SPRINGFIELD, Ill. (WCIA) — For a short time, State Senator Daniel Biss stood above a crowded primary field as the only candidate with a voting record on which to run. Now, that voting record appears to cast doubt on one of his cornerstone campaign promises.
House Representative Scott Drury (D-Highwood) has since joined into the fray as Democrats eye their favorite candidate to challenge Republican Governor Bruce Rauner.
Biss, a progressive from Evanston, recently rolled out an ambitious agenda to push for a single-payer healthcare system in Illinois while simultaneously pursuing single-payer at the federal level.
On several occasions, Biss has had opportunities to advance single-payer policies as a Springfield legislator, but his name is curiously missing from the roll calls.
In 2011, Biss voted against a single-payer task force. The Health Care Justice Implementation Task Force never came to fruition, in part, because Biss voted against it. The primary goal of the task force would have been to draw up a blueprint for how to implement a statewide single payer healthcare plan. Big businesses successfully lobbied against the measure through the Illinois Chamber of Commerce.
In the same year, Biss passed on another chance to demonstrate his support for single-payer. Representative Mary Flowers (D-Chicago) filed the Illinois Universal Health Care Act which called for a statewide single payer healthcare plan. Flowers’ bill gained the support of eight co-sponsors, including some of the most prominent members of the House Democratic Caucus. Biss was not one of them.
Last month, Biss told a group in a church on Chicago’s south side, “There’s not been a vote on a single payer issue, a single-payer piece of legislation in Springfield so I don’t have a voting record on it.”
As a member of the General Assembly, Biss has the power to sponsor bills and file them with the legislature. To date, he has not filed a bill calling for statewide single-payer healthcare.
When asked about these specific votes, the Biss campaign dodged.
Instead, spokeswoman Abby Witt responded with a statement saying, “Daniel has supported single-payer for his entire career and continues to now. He’s been clear that not just nationally, but in Illinois, we need a comprehensive plan that includes universal access to health care, and a truly progressive plan to pay for it that isn’t balanced on the backs of the middle class, but instead by asking millionaires and billionaires to pay their fair share.”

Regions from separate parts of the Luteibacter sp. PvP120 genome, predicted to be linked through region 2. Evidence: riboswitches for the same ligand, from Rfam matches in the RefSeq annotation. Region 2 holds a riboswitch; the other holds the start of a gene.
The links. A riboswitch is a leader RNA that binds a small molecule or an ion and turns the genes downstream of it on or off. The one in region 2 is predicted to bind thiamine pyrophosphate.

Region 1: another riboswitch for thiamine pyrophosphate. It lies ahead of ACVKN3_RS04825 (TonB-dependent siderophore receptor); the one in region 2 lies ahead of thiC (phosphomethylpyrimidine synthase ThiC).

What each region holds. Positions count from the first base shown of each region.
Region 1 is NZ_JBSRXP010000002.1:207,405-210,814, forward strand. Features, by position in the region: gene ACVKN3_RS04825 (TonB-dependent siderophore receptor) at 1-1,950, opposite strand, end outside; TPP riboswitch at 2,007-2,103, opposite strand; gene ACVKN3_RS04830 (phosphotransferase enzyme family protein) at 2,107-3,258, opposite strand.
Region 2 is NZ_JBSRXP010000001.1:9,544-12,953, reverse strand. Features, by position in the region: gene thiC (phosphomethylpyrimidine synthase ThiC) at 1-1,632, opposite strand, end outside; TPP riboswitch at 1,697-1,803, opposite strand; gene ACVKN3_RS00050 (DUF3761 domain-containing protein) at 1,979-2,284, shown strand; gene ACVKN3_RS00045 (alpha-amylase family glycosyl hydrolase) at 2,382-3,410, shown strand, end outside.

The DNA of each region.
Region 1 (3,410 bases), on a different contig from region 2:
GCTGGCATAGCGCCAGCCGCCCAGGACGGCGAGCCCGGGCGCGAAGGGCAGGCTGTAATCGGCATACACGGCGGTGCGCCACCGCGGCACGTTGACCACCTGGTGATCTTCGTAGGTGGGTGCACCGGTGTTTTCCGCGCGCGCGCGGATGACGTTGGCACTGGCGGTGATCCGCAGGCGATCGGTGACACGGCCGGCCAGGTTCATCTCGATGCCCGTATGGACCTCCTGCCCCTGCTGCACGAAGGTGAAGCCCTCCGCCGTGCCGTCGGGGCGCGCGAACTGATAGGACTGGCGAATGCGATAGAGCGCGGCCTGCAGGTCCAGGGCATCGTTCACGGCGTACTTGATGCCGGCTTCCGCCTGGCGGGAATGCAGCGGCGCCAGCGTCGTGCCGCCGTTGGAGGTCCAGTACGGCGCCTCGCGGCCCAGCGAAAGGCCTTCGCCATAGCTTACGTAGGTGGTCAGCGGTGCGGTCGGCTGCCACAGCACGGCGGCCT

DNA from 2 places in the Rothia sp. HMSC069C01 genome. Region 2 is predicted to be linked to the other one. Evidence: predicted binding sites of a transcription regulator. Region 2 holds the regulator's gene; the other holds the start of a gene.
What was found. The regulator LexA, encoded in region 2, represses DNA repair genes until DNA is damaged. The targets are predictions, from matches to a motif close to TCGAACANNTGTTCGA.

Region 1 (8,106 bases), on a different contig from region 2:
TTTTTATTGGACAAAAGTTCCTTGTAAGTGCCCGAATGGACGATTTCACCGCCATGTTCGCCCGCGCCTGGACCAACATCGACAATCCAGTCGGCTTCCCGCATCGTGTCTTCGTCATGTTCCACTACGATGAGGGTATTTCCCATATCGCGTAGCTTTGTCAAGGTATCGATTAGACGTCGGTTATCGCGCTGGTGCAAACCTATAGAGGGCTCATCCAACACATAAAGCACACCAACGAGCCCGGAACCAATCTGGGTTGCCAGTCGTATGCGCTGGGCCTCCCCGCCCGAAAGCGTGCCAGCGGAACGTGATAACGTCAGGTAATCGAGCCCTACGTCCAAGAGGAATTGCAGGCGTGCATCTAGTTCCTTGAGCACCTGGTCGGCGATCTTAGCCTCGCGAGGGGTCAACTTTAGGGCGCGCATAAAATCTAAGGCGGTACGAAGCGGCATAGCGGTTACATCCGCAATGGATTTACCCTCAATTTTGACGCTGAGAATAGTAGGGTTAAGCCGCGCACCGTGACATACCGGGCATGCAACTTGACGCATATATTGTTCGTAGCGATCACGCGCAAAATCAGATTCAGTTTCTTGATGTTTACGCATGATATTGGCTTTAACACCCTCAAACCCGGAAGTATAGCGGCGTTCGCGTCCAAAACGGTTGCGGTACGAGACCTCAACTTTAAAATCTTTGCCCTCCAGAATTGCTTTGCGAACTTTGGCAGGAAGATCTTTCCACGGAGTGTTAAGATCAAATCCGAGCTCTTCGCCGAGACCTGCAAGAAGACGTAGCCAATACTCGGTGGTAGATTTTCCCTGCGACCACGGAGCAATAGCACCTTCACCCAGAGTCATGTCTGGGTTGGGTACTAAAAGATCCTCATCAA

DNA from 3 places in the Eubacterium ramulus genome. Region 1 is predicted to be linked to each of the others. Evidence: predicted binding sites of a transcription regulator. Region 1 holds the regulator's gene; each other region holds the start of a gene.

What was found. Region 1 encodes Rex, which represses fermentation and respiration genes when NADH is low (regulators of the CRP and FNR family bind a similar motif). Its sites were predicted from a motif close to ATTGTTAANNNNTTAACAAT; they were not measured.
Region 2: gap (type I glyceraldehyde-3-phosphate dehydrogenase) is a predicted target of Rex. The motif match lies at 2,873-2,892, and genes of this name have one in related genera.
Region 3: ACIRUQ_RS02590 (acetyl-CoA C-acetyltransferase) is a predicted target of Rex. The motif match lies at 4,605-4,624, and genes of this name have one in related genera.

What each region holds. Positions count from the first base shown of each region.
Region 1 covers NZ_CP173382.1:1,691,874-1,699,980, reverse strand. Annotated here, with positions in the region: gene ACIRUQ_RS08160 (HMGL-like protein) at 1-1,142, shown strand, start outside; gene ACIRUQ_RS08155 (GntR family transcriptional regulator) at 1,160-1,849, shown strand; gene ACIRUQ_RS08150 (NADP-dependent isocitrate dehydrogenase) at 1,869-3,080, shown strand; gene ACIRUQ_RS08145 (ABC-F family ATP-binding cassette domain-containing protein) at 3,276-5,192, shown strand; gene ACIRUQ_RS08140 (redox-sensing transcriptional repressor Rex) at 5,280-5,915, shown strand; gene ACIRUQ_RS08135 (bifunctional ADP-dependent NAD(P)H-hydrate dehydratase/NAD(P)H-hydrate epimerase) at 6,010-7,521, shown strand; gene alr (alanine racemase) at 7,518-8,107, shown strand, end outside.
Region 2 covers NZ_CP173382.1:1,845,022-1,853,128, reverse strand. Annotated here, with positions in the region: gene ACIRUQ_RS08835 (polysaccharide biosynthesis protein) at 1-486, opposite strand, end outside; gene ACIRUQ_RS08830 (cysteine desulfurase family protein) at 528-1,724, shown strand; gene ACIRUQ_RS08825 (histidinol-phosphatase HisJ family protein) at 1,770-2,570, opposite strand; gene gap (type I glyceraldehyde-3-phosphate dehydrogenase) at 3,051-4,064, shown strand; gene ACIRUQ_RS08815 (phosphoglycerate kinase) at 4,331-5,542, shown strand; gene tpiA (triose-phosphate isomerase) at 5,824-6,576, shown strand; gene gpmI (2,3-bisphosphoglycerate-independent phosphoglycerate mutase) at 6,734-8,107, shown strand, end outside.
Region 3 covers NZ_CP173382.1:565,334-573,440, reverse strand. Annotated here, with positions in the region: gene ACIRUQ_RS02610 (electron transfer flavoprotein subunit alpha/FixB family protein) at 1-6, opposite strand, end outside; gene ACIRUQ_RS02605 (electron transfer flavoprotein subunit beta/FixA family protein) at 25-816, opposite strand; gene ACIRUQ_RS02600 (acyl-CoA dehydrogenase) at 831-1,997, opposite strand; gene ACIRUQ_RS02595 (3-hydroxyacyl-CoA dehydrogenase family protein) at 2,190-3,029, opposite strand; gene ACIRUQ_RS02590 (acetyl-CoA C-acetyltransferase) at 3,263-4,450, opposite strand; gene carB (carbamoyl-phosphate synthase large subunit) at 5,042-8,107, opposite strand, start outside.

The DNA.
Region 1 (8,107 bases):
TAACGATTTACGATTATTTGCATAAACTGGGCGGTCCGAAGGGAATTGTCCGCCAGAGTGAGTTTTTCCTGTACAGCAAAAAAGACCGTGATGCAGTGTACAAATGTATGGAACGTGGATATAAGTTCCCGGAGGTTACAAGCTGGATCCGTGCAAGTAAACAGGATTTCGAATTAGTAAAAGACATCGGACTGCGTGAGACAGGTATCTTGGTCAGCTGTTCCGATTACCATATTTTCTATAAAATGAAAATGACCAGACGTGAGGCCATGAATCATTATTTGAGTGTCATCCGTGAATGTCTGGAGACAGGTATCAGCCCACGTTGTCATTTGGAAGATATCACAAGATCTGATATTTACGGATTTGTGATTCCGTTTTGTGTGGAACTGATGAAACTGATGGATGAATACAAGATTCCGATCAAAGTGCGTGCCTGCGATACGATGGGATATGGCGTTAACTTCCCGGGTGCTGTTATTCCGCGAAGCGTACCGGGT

The campaign also provided a link to one of his public campaign promises published in 2008 which calls for a “state-based single-payer Medicare-for-all system” but was unable to explain why he has not cast one vote or filed one bill to fulfill that promise in the nine years since he made the pledge.
Rep. Drury did not respond to a request for comment. He was elected in 2013, two years after these single-payer measures were introduced.
Other primary candidates have weighed in with their healthcare policy proposals, but do not have a voting record to examine.
Billionaire J.B. Pritzker, a longtime political donor and activist, outlined his plan for a statewide public option plan last week. Pritzker’s plan would offer Illinois residents discounted health insurance coverage at a cheaper rate than private insurance companies. Pritzker would pay for the discounts using subsidies provided in President Obama’s Affordable Care Act.
Chicago city alderman Ameya Pawar hit Pritzker’s plan from the left, saying, “A public healthcare option for Illinois doesn’t go far enough,” adding, “Illinois needs a single-payer healthcare system.”
Biss echoed Pawar, saying, “Health care is a human right, and I’m disappointed that J.B. considers it an option. We need a single-payer health care system in Illinois that covers everyone. I call on J.B. to put aside half-measures like optional care and embrace health care for everyone.”
The Chris Kennedy campaign has not yet published a fully formed policy proposal. Spokeswoman Liz Utrup responded to our request for comment saying, “Chris Kennedy believes we are moving toward a single payer system. We need to protect and expand critical programs like Medicare and Medicaid. The deeper problem that needs to be addressed is driving down out-of-control costs like prescription drugs and rising deductibles and we need to address public health crises like mental health and substance abuse.”